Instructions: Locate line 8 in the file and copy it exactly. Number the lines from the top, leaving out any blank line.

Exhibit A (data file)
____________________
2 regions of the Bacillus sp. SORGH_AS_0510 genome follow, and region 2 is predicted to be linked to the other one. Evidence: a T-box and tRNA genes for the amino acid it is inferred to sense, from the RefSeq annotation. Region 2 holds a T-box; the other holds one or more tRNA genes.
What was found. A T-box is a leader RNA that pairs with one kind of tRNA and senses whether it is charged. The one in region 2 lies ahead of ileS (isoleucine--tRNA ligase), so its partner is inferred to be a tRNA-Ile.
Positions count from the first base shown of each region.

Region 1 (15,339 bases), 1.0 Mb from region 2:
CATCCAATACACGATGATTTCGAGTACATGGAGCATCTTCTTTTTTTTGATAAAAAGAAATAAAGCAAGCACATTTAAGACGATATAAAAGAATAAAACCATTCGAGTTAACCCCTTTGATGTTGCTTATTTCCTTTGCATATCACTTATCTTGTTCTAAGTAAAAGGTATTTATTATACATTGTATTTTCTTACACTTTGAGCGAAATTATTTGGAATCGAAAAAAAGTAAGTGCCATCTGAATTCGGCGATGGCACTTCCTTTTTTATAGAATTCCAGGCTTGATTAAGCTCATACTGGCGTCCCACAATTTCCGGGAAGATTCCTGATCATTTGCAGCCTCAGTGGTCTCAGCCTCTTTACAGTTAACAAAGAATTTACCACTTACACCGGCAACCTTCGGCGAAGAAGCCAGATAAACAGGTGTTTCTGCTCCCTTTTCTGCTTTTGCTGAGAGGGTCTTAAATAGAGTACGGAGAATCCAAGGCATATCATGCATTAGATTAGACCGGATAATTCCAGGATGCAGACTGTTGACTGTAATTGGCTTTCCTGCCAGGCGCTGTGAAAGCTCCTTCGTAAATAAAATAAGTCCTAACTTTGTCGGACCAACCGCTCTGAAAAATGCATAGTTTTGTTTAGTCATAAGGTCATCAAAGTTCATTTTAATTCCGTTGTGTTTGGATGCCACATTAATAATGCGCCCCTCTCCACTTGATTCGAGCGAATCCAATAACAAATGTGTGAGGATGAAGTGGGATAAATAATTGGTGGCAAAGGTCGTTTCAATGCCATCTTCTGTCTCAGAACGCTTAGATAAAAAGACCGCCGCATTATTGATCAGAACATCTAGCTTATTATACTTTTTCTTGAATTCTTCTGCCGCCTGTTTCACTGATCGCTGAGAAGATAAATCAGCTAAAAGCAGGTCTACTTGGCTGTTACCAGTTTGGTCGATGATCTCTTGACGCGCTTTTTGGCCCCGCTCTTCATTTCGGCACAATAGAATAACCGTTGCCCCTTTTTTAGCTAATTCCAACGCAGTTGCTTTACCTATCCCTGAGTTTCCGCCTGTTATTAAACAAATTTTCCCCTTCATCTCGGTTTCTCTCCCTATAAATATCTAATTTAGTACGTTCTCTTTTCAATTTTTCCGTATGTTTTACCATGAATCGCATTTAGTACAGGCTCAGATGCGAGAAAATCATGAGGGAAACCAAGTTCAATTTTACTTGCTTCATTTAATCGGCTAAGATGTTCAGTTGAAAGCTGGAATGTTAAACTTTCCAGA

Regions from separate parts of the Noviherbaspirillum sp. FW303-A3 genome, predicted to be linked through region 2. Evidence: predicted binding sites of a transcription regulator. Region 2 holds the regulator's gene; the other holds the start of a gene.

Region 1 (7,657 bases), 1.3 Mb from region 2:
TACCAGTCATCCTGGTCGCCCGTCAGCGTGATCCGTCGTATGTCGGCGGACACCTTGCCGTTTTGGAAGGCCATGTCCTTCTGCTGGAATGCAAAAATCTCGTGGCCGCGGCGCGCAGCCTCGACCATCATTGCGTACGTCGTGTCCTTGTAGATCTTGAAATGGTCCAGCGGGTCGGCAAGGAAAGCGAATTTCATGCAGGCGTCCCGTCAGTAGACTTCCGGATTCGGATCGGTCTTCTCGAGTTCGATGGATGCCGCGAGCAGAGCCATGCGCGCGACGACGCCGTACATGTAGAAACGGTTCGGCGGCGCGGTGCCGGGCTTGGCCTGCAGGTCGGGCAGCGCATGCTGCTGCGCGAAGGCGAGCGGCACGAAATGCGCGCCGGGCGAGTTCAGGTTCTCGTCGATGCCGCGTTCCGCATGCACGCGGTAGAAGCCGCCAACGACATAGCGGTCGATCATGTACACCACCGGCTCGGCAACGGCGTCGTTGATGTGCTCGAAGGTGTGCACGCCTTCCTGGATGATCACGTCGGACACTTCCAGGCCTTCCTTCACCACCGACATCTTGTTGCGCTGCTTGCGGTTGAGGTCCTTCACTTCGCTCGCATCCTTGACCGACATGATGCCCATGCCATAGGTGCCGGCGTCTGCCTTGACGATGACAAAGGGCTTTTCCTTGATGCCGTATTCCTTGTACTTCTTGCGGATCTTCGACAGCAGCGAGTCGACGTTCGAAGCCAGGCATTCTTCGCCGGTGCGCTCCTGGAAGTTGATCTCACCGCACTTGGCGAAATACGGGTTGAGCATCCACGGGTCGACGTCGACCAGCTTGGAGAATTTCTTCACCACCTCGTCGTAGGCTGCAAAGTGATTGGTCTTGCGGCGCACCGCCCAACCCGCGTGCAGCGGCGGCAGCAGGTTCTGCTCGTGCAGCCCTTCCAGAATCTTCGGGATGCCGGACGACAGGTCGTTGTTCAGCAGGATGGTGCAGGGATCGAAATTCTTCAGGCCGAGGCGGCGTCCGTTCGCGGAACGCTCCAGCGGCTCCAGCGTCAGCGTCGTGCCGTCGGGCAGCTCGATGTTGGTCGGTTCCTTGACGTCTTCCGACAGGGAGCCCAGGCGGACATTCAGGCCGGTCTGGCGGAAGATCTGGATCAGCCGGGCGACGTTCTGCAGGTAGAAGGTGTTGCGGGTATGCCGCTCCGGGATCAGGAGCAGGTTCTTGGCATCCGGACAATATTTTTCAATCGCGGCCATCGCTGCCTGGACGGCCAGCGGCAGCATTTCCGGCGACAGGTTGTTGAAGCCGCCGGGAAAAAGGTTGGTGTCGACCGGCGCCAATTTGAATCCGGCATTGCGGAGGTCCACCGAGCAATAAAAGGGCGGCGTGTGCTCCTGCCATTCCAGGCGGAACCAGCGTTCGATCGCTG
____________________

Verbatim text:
TACCAGTCATCCTGGTCGCCCGTCAGCGTGATCCGTCGTATGTCGGCGGACACCTTGCCGTTTTGGAAGGCCATGTCCTTCTGCTGGAATGCAAAAATCTCGTGGCCGCGGCGCGCAGCCTCGACCATCATTGCGTACGTCGTGTCCTTGTAGATCTTGAAATGGTCCAGCGGGTCGGCAAGGAAAGCGAATTTCATGCAGGCGTCCCGTCAGTAGACTTCCGGATTCGGATCGGTCTTCTCGAGTTCGATGGATGCCGCGAGCAGAGCCATGCGCGCGACGACGCCGTACATGTAGAAACGGTTCGGCGGCGCGGTGCCGGGCTTGGCCTGCAGGTCGGGCAGCGCATGCTGCTGCGCGAAGGCGAGCGGCACGAAATGCGCGCCGGGCGAGTTCAGGTTCTCGTCGATGCCGCGTTCCGCATGCACGCGGTAGAAGCCGCCAACGACATAGCGGTCGATCATGTACACCACCGGCTCGGCAACGGCGTCGTTGATGTGCTCGAAGGTGTGCACGCCTTCCTGGATGATCACGTCGGACACTTCCAGGCCTTCCTTCACCACCGACATCTTGTTGCGCTGCTTGCGGTTGAGGTCCTTCACTTCGCTCGCATCCTTGACCGACATGATGCCCATGCCATAGGTGCCGGCGTCTGCCTTGACGATGACAAAGGGCTTTTCCTTGATGCCGTATTCCTTGTACTTCTTGCGGATCTTCGACAGCAGCGAGTCGACGTTCGAAGCCAGGCATTCTTCGCCGGTGCGCTCCTGGAAGTTGATCTCACCGCACTTGGCGAAATACGGGTTGAGCATCCACGGGTCGACGTCGACCAGCTTGGAGAATTTCTTCACCACCTCGTCGTAGGCTGCAAAGTGATTGGTCTTGCGGCGCACCGCCCAACCCGCGTGCAGCGGCGGCAGCAGGTTCTGCTCGTGCAGCCCTTCCAGAATCTTCGGGATGCCGGACGACAGGTCGTTGTTCAGCAGGATGGTGCAGGGATCGAAATTCTTCAGGCCGAGGCGGCGTCCGTTCGCGGAACGCTCCAGCGGCTCCAGCGTCAGCGTCGTGCCGTCGGGCAGCTCGATGTTGGTCGGTTCCTTGACGTCTTCCGACAGGGAGCCCAGGCGGACATTCAGGCCGGTCTGGCGGAAGATCTGGATCAGCCGGGCGACGTTCTGCAGGTAGAAGGTGTTGCGGGTATGCCGCTCCGGGATCAGGAGCAGGTTCTTGGCATCCGGACAATATTTTTCAATCGCGGCCATCGCTGCCTGGACGGCCAGCGGCAGCATTTCCGGCGACAGGTTGTTGAAGCCGCCGGGAAAAAGGTTGGTGTCGACCGGCGCCAATTTGAATCCGGCATTGCGGAGGTCCACCGAGCAATAAAAGGGCGGCGTGTGCTCCTGCCATTCCAGGCGGAACCAGCGTTCGATCGCTG